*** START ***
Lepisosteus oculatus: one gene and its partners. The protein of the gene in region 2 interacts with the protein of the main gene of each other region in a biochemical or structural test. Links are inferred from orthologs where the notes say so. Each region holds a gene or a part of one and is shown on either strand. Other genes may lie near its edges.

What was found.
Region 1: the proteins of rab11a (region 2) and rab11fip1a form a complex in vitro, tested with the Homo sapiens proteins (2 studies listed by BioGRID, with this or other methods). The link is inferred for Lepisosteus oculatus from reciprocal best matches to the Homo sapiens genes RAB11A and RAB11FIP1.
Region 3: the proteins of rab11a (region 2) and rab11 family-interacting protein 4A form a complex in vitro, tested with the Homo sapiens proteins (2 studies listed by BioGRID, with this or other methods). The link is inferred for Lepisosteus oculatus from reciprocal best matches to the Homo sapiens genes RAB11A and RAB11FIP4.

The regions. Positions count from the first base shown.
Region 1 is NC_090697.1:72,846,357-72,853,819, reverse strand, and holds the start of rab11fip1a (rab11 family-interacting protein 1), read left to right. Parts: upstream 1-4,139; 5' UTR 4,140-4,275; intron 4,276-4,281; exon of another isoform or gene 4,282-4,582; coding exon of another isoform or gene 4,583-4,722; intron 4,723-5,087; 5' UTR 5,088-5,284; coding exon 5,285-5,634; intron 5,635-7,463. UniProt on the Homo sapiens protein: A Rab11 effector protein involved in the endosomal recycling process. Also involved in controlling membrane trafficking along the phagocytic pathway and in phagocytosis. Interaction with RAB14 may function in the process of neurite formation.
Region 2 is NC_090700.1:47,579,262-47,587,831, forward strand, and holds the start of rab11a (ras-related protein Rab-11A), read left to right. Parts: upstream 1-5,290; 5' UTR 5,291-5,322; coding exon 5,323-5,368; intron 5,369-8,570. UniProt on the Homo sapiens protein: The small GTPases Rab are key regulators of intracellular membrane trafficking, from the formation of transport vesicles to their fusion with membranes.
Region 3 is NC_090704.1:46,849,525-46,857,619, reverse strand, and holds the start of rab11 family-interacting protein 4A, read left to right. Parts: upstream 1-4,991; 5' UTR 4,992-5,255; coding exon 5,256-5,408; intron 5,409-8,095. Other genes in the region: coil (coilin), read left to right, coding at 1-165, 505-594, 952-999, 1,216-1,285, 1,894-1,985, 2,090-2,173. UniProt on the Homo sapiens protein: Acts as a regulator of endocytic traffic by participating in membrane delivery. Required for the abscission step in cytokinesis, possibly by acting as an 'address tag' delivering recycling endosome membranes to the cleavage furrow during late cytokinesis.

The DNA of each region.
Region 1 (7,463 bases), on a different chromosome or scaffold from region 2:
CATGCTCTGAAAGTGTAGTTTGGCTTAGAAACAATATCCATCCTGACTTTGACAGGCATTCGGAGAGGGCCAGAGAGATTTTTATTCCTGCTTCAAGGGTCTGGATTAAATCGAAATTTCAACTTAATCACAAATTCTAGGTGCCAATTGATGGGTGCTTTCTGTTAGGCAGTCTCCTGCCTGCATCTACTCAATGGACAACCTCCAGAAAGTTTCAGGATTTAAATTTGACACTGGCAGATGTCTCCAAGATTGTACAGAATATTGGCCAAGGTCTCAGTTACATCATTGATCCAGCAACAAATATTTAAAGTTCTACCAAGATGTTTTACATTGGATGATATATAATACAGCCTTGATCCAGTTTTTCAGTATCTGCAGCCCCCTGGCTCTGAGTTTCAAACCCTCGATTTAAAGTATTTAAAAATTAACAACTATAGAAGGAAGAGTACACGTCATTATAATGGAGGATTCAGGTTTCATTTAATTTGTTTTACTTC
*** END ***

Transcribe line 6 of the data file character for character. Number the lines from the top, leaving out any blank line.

Region 1 is NC_090697.1:72,846,357-72,853,819, reverse strand, and holds the start of rab11fip1a (rab11 family-interacting protein 1), read left to right. Parts: upstream 1-4,139; 5' UTR 4,140-4,275; intron 4,276-4,281; exon of another isoform or gene 4,282-4,582; coding exon of another isoform or gene 4,583-4,722; intron 4,723-5,087; 5' UTR 5,088-5,284; coding exon 5,285-5,634; intron 5,635-7,463. UniProt on the Homo sapiens protein: A Rab11 effector protein involved in the endosomal recycling process. Also involved in controlling membrane trafficking along the phagocytic pathway and in phagocytosis. Interaction with RAB14 may function in the process of neurite formation.